Dr Stephen Brett, the researcher who is leading the clinical trial, who is an Honorary Senior Lecturer at Imperial College London and a Consultant in Intensive Care Medicine at Imperial College Healthcare NHS Trust, said: "This project involves taking an elegant piece of engineering, developing it into a potentially clinically usable system and evaluating it in an acute hospital setting. Currently, unless they are in critical care or are identified as being at particular risk, most patients only have their vital signs measured every few hours. This can’t give us a complete picture of a patient’s health."If the new technology proves effective, it could enable us to collect vital sign information really frequently from large numbers of hospital patients, with minimal inconvenience to them. As the plaster is wireless, we would be able to collect the data without impairing patients’ ability to move about. This would be great because it is often important for a patient’s recovery to ensure that they can stay mobile."
The trial is taking place within the Academic Health Science Centre (AHSC), a partnership between Imperial College London and Imperial College Healthcare NHS Trust, formed in October 2007. The AHSC's aim is to improve the quality of life of patients and populations by taking new discoveries and translating them into new therapies as quickly as possible.
For further information please contact:
Research Media Relations Manager
Imperial College London
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Notes to editors:
*** Images of the Sensium™ digital plaster are available in 300 dpi***
1. About Sensium™
Toumaz Technology's Sensium™ technology platform enables the non-intrusive acquisition of real-time, continuous physiological data for a wide range of health and lifestyle management applications, including remote healthcare, wellness and wireless monitoring at the bedside.
Sensium provides an open platform to develop revolutionary wireless devices that can continuously monitor multiple vital signs in real-time, and feed back high-quality information to health professionals via PCs, PDAs and smart phones.
2. About Toumaz Technology (www.toumaz.com)
Toumaz Technology Limited is the leading provider of ultra-low power wireless infrastructure for body monitoring solutions.
Toumaz's ultra low-power smart sensor interface and transceiver platform – Sensium™ – enables non-intrusive, real-time wireless monitoring of multiple vital signs for a wide range of healthcare and lifestyle management applications. Based on Toumaz's patented ultra-low power Advanced Mixed Signal (AMx)™ technology, the Sensium provides the enabling technology to connect the mobile individual to healthcare providers – simply, affordably and unobtrusively.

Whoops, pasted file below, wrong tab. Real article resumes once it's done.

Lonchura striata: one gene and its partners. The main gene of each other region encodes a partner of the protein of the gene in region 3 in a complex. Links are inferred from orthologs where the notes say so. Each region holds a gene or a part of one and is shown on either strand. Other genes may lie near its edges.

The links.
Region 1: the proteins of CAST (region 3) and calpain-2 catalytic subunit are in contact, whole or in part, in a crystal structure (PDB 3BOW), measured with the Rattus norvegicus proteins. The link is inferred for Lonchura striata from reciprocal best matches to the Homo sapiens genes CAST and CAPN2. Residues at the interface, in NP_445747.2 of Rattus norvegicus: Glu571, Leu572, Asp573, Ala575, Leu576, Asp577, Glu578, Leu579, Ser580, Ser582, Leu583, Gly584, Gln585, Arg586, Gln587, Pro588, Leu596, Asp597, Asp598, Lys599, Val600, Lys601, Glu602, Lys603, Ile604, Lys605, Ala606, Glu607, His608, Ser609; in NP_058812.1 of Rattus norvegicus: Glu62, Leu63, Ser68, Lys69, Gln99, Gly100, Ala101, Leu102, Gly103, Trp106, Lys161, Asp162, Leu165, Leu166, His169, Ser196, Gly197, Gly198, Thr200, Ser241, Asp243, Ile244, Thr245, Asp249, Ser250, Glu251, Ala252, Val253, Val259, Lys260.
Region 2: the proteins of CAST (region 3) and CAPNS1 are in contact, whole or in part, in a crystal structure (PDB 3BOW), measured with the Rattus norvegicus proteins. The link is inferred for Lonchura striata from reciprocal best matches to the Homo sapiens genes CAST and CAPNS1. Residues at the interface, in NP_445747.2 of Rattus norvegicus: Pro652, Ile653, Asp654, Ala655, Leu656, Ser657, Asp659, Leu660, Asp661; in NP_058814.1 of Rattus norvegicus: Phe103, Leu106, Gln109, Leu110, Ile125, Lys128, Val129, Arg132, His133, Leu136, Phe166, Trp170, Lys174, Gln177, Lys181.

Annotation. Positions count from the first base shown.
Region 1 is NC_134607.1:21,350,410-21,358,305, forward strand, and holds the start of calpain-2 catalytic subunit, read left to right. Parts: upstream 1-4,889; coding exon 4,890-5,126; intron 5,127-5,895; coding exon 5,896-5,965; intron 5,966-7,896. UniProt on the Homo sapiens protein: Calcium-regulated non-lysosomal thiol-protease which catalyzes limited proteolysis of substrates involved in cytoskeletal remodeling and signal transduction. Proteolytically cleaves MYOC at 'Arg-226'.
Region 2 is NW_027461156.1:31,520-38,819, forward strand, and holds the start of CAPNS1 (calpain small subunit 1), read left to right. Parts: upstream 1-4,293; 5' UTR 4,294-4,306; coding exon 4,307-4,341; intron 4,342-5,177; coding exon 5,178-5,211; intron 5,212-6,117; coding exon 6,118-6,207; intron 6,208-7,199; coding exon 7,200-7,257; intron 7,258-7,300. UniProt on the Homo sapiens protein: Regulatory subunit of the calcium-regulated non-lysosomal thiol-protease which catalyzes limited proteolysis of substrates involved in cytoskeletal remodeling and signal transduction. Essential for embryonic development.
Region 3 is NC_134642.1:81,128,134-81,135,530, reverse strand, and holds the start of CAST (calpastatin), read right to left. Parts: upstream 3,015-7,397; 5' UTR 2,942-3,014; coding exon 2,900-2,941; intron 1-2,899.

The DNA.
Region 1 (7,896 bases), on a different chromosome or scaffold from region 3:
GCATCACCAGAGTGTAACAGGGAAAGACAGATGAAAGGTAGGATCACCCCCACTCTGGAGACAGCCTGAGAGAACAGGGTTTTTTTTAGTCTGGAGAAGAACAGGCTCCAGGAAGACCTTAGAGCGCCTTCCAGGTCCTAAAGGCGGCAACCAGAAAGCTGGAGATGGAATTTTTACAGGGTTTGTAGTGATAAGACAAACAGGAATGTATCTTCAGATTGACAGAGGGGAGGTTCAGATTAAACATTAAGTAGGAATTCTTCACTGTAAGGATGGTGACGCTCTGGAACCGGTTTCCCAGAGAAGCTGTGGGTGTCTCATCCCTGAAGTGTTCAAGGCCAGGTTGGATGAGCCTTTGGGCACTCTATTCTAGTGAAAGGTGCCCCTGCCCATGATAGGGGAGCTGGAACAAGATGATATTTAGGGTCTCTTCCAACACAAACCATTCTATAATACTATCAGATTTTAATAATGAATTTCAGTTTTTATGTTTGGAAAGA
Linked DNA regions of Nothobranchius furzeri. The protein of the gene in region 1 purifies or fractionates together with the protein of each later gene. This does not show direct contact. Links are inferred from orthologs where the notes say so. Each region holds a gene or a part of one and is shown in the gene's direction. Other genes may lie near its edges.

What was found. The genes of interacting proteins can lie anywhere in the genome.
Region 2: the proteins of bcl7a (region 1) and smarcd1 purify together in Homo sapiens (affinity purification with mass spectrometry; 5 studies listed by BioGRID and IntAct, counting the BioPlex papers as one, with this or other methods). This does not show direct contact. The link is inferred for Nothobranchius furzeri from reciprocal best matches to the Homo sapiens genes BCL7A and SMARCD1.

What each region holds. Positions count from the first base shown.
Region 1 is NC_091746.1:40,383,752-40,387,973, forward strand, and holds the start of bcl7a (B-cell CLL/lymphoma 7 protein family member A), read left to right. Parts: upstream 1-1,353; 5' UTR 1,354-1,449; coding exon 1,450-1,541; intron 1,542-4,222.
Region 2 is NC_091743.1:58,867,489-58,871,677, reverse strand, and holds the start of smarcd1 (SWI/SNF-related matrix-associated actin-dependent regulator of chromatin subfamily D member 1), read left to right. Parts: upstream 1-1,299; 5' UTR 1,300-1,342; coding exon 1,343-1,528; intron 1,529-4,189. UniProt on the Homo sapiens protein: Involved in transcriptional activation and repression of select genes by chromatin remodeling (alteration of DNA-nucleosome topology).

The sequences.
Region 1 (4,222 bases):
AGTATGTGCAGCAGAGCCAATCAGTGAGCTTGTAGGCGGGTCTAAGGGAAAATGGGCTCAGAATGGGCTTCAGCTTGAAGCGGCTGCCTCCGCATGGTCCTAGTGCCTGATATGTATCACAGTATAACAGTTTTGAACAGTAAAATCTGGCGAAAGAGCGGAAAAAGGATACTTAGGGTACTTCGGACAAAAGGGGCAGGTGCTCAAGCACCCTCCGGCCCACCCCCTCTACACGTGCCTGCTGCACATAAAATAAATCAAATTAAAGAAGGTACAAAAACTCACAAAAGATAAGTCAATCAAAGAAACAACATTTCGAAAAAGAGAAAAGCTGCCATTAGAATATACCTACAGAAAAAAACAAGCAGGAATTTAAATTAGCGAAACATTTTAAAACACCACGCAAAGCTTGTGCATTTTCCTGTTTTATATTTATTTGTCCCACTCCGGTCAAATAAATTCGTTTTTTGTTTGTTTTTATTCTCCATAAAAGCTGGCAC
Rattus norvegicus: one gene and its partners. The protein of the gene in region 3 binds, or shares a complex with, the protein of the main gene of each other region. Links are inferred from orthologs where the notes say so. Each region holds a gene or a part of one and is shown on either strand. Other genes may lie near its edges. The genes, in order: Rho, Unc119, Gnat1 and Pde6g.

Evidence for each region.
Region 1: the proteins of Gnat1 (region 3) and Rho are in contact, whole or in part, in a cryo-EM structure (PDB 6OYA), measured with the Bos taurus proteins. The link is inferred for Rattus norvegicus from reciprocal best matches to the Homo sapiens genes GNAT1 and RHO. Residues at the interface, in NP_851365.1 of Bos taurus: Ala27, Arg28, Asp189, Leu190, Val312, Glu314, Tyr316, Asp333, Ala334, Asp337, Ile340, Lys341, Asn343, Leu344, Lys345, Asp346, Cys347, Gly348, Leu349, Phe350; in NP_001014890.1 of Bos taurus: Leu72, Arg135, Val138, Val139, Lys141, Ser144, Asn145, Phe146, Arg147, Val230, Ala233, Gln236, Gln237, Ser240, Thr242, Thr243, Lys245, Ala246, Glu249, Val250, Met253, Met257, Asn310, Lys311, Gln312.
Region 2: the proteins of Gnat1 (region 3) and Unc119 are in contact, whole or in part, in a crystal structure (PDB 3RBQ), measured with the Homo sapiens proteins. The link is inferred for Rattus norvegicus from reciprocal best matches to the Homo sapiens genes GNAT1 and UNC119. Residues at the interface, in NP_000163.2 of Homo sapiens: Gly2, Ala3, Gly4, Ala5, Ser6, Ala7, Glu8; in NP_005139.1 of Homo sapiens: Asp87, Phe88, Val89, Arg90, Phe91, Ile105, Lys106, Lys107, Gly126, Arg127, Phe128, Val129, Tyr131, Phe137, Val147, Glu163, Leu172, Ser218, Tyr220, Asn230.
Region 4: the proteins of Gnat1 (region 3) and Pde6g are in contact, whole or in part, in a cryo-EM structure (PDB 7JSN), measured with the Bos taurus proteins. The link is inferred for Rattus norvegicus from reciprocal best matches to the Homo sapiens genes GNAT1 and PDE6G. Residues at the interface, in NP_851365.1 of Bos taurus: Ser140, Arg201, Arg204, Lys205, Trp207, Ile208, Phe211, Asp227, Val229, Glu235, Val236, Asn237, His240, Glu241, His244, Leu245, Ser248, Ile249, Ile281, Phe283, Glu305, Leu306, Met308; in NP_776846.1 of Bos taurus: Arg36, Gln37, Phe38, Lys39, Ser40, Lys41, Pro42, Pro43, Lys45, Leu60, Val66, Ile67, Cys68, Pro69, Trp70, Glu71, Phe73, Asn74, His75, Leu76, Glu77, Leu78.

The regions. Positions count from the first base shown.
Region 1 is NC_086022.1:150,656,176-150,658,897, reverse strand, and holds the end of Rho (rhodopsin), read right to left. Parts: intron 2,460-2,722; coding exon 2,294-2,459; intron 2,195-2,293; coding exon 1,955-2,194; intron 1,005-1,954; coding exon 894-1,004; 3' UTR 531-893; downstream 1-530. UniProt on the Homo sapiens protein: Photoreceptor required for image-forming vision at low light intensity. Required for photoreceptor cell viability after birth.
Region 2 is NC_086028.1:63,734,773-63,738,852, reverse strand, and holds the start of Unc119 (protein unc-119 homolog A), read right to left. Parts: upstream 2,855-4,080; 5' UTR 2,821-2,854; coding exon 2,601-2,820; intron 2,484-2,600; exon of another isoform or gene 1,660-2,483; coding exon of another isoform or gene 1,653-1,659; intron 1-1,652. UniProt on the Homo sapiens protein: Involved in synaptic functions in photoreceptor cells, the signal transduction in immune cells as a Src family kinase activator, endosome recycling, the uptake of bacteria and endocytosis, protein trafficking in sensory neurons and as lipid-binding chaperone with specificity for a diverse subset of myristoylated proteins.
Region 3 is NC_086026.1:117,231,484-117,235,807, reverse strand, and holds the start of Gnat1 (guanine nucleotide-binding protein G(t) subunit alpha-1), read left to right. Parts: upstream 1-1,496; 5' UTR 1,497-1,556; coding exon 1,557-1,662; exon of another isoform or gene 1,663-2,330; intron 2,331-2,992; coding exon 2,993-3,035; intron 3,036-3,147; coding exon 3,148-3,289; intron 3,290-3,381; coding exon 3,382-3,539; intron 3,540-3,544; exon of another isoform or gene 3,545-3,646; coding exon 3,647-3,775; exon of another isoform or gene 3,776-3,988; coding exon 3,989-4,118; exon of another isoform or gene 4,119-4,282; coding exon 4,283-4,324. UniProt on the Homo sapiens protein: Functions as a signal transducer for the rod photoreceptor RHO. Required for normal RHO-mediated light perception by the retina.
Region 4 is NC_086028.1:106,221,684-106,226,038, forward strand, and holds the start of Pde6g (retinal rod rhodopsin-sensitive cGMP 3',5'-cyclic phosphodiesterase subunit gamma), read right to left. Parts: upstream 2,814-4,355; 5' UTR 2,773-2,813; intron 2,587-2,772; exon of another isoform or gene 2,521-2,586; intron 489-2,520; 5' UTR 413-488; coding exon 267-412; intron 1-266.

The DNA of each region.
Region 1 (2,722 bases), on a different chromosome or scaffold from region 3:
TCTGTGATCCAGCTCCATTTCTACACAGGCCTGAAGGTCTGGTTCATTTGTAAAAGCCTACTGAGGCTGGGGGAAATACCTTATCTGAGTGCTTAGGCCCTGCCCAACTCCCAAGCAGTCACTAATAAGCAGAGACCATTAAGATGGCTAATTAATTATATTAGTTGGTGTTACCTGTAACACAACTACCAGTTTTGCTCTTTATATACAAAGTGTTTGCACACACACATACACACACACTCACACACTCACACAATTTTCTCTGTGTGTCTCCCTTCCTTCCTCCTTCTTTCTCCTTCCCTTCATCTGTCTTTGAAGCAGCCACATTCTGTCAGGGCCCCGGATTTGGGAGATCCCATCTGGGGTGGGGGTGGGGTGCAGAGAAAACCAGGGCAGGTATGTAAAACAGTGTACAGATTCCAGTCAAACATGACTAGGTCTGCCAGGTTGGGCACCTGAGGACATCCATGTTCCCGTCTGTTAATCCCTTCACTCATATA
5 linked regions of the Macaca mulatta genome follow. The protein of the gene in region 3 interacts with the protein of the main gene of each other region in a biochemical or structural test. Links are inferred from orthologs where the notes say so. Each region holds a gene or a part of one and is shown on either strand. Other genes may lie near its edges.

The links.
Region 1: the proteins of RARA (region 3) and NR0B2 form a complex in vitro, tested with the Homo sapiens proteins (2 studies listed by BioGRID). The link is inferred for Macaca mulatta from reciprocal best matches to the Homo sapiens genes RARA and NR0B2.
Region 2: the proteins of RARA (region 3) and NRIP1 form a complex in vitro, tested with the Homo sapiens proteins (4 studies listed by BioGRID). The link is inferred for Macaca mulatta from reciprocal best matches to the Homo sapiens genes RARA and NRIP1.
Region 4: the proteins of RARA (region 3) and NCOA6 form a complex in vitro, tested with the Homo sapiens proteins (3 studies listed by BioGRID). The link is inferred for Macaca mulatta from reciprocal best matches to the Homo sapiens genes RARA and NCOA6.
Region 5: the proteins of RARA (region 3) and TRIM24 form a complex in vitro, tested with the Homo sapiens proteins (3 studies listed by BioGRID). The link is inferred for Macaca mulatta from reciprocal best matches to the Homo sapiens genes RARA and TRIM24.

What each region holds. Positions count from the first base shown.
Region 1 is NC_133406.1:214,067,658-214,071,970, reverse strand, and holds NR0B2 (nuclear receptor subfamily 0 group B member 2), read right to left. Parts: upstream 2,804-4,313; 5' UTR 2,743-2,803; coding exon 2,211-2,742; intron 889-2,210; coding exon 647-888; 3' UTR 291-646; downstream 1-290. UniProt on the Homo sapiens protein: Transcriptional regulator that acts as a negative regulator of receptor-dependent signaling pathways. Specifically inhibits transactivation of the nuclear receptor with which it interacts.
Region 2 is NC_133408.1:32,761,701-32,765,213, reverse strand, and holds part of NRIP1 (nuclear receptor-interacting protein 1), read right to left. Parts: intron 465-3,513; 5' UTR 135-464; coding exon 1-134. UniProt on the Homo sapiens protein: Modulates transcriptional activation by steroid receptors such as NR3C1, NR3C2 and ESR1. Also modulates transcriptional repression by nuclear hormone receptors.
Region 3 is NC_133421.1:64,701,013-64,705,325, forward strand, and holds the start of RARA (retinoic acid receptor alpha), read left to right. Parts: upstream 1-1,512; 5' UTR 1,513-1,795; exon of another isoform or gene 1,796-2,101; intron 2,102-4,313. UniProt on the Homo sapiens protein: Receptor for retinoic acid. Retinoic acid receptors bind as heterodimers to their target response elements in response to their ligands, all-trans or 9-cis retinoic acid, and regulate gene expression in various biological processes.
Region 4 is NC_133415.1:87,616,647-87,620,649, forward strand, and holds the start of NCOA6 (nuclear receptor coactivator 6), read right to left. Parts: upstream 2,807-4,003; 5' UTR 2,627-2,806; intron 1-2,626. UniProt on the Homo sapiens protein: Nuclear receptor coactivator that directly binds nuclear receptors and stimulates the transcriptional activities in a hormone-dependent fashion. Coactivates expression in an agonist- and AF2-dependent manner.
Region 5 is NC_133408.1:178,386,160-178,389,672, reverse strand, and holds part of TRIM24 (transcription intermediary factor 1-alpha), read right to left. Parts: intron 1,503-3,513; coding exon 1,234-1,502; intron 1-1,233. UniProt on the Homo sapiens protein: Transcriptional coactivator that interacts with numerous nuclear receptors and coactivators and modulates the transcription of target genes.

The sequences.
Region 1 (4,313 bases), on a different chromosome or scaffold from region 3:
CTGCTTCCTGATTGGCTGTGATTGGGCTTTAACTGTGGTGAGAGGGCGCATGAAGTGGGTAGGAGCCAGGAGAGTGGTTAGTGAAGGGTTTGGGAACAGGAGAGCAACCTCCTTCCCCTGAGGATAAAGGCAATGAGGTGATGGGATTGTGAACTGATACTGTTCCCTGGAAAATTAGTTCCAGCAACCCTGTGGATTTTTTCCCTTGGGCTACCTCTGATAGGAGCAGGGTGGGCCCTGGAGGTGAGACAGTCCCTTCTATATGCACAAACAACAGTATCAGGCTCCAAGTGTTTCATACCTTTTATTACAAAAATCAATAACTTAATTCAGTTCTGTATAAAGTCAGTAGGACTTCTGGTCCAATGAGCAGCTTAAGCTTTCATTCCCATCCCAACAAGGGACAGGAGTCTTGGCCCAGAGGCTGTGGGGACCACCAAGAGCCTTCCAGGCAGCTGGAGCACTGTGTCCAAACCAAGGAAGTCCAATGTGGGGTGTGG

For healthcare professionals, this transforms the possibilities for pro-active monitoring and improved quality of care. For patients, it delivers new opportunities for lifestyle-compatible, personalised healthcare, as well as better therapeutic outcomes.
3. The Imperial College Healthcare NHS Trust comprises Charing Cross, Hamm ersmith Hospital, Queen Charlotte's & Chelsea, St Mary's and Western Eye hospitals. It is the largest Trust in the country and, in partnership with Imperial College Lon don, is the UK's first Academic Health Science Centre (AHSC).
4. About Imperial College London
Consistently rated amongst the world's best universities, Imperial College London is a science-based institution with a reputation for excellence in teaching and research that attracts 13,000 students and 6,000 staff of the highest international quality. Innovative research at the College explores the interface between science, medicine, engineering and business, delivering practical solutions that improve quality of life and the environment - underpinned by a dynamic enterprise culture.
Since its foundation in 1907, Imperial's contributions to society have included the discovery of penicillin, the development of holography and the foundations of fibre optics. This commitment to the application of research for the benefit of all continues today, with current focuses including interdisciplinary collaborations to improve health in the UK and globally, tackle climate change and develop clean and sustainable sources of energy.